Welcome Presenters

Please thoroughly read the instructions below

All submissions must be received by Friday, October 25,2019 at 23:59 EDT. Only proposals that meet this deadline will be accepted.

What you will need at-a-glance

● Primary Presenter bio (max 250 words)
● Presentation abstract (max 250 words)

Instructions and Information

● Please have all the information ready before you complete and submit this form.
● DO NOT submit a Presentation under anyone's name other than the person who will be presenting.
● Complete all sections of this submission form. Items with a red left side border are required fields. You will not be able to submit the Presentation for consideration if they are not completed. Sessions are selected based on the abstract submitted and the speaker's background and work experience. Because of these criteria and the limited number of speaking slots available, if a speaker can no longer present at the conference, the replacement speaker's credentials will be reviewed by the conference committee as if it were a new submission.
● Do not submit a Presentation if you will be unable to attend the conference.
● The conference committee reserves the right to cancel presenters at any time if they do not respond to communications from the committee.
● If you would like to submit more than one presentation for consideration, you must submit a separate submission form for each presentation.
● Presentations should be 1 hour in length. Presentations can include materials presented in a computer lab or as a lecture. Presenters MUST provide their own laptop if chosen to present.
● The conference committee reserves the right to edit presentation titles, bios and abstracts for clarity and space considerations.


Presentation Form

Sharing research, accomplishments and ambitions with a wider audience makes you more visible in your field. This helps you get cited, enabling you to cultivate a stronger reputation, promote your research and move forward in your career.

Please fill out the form below.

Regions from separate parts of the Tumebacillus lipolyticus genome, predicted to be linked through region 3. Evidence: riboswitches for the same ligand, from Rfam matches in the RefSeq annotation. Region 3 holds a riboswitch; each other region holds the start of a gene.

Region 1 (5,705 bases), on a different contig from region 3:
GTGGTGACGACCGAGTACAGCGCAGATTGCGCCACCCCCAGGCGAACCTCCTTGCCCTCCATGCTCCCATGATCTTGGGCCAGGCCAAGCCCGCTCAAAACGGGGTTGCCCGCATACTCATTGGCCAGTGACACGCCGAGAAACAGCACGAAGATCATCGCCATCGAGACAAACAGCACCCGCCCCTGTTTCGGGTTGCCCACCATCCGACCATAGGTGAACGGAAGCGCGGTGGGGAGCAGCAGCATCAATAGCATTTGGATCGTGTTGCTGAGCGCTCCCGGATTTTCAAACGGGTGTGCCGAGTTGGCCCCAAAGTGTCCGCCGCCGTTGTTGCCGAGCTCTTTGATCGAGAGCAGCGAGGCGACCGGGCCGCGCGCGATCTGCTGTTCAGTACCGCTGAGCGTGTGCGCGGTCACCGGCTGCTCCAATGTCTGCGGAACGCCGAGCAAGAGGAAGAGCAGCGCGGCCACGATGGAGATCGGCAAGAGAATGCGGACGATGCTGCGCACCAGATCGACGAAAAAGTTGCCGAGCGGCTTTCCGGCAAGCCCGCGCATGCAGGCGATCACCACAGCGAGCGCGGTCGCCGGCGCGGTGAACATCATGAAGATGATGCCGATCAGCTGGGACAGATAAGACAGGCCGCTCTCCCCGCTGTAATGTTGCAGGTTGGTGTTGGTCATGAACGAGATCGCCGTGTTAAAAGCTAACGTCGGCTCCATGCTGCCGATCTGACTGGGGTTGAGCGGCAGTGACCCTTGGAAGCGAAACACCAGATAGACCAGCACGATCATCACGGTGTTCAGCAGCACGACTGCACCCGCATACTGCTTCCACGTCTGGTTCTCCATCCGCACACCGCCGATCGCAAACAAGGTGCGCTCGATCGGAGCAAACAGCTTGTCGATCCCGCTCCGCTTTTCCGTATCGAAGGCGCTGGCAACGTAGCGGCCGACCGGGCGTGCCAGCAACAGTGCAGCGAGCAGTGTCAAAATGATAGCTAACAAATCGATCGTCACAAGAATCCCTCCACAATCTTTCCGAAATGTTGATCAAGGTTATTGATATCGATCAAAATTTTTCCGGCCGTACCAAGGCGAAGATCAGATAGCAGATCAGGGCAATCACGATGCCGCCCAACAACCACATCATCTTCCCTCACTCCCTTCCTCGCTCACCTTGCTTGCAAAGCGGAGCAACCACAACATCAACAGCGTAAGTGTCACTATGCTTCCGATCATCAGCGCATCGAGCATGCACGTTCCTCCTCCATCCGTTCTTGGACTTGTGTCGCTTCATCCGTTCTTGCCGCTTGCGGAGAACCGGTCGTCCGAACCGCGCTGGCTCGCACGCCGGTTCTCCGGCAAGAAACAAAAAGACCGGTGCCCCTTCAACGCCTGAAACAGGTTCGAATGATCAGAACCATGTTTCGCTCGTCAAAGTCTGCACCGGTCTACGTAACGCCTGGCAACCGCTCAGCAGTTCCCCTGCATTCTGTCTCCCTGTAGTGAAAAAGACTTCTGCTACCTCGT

Primary PresenterSorted By Primary Presenter In Descending OrderPrimary Presenter Company / AgencyPresentation TitlePresentation AbstractPresentation Skill Level
Tom KennyTomTomBeyond the Destination: The Importance of Your Data in Defining the JourneyHistorically, the phrase “You have reached your destination” has been synonymous with successful navigation and routing, no matter which device or application is being utilized. However, as the era of autonomous vehicles approaches, the need for a wider variety of map features and higher accuracy of map data becomes more important than ever. Technological advances will not replace the required context that the location-based content can provide, and the expectations will continue to be raised to include the overall experience of the trip, not simply a successful arrival at the destination. This drives the importance of the collaboration amongst a variety of stakeholders, local experts, and authoritative data owners to maximize the impact of the “journey,” which incorporates both static and dynamic map content to provide the best possible holistic mobility experience – whether it be from the driver’s perspective, the logistics perspective, or the residual impacts of transportation upon the community. Success is nurtured through this understanding, which helps to promote a participatory evolution, from constraint to complacency to contribution. In recognition of this, TomTom continues to proactively adapt to the ever-changing location technology environment to remain an industry leader. During this session, we will explore some of the elements and recent initiatives which help differentiate us from the competition and create better alignment with government requirements, and provide an update on collaborative opportunities with TomTom.Geek